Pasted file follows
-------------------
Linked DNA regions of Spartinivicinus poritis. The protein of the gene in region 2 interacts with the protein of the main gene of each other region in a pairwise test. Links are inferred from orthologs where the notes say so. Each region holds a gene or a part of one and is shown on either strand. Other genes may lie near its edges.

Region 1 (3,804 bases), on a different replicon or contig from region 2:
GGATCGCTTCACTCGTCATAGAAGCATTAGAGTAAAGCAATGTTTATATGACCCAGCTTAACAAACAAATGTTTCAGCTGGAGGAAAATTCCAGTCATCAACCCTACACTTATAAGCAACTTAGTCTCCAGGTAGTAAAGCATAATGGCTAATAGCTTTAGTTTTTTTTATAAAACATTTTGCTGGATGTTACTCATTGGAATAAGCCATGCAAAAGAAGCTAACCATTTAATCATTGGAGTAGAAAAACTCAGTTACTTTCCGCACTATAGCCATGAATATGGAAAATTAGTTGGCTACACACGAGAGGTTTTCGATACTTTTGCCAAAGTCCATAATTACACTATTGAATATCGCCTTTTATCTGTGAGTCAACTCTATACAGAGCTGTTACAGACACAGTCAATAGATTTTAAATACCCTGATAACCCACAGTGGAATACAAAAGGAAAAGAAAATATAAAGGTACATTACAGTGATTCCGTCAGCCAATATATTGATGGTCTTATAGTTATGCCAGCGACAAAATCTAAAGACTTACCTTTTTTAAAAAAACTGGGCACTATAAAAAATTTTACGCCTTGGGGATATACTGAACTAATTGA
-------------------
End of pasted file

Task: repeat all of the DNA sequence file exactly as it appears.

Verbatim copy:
Linked DNA regions of Spartinivicinus poritis. The protein of the gene in region 2 interacts with the protein of the main gene of each other region in a pairwise test. Links are inferred from orthologs where the notes say so. Each region holds a gene or a part of one and is shown on either strand. Other genes may lie near its edges.

Region 1 (3,804 bases), on a different replicon or contig from region 2:
GGATCGCTTCACTCGTCATAGAAGCATTAGAGTAAAGCAATGTTTATATGACCCAGCTTAACAAACAAATGTTTCAGCTGGAGGAAAATTCCAGTCATCAACCCTACACTTATAAGCAACTTAGTCTCCAGGTAGTAAAGCATAATGGCTAATAGCTTTAGTTTTTTTTATAAAACATTTTGCTGGATGTTACTCATTGGAATAAGCCATGCAAAAGAAGCTAACCATTTAATCATTGGAGTAGAAAAACTCAGTTACTTTCCGCACTATAGCCATGAATATGGAAAATTAGTTGGCTACACACGAGAGGTTTTCGATACTTTTGCCAAAGTCCATAATTACACTATTGAATATCGCCTTTTATCTGTGAGTCAACTCTATACAGAGCTGTTACAGACACAGTCAATAGATTTTAAATACCCTGATAACCCACAGTGGAATACAAAAGGAAAAGAAAATATAAAGGTACATTACAGTGATTCCGTCAGCCAATATATTGATGGTCTTATAGTTATGCCAGCGACAAAATCTAAAGACTTACCTTTTTTAAAAAAACTGGGCACTATAAAAAATTTTACGCCTTGGGGATATACTGAACTAATTGA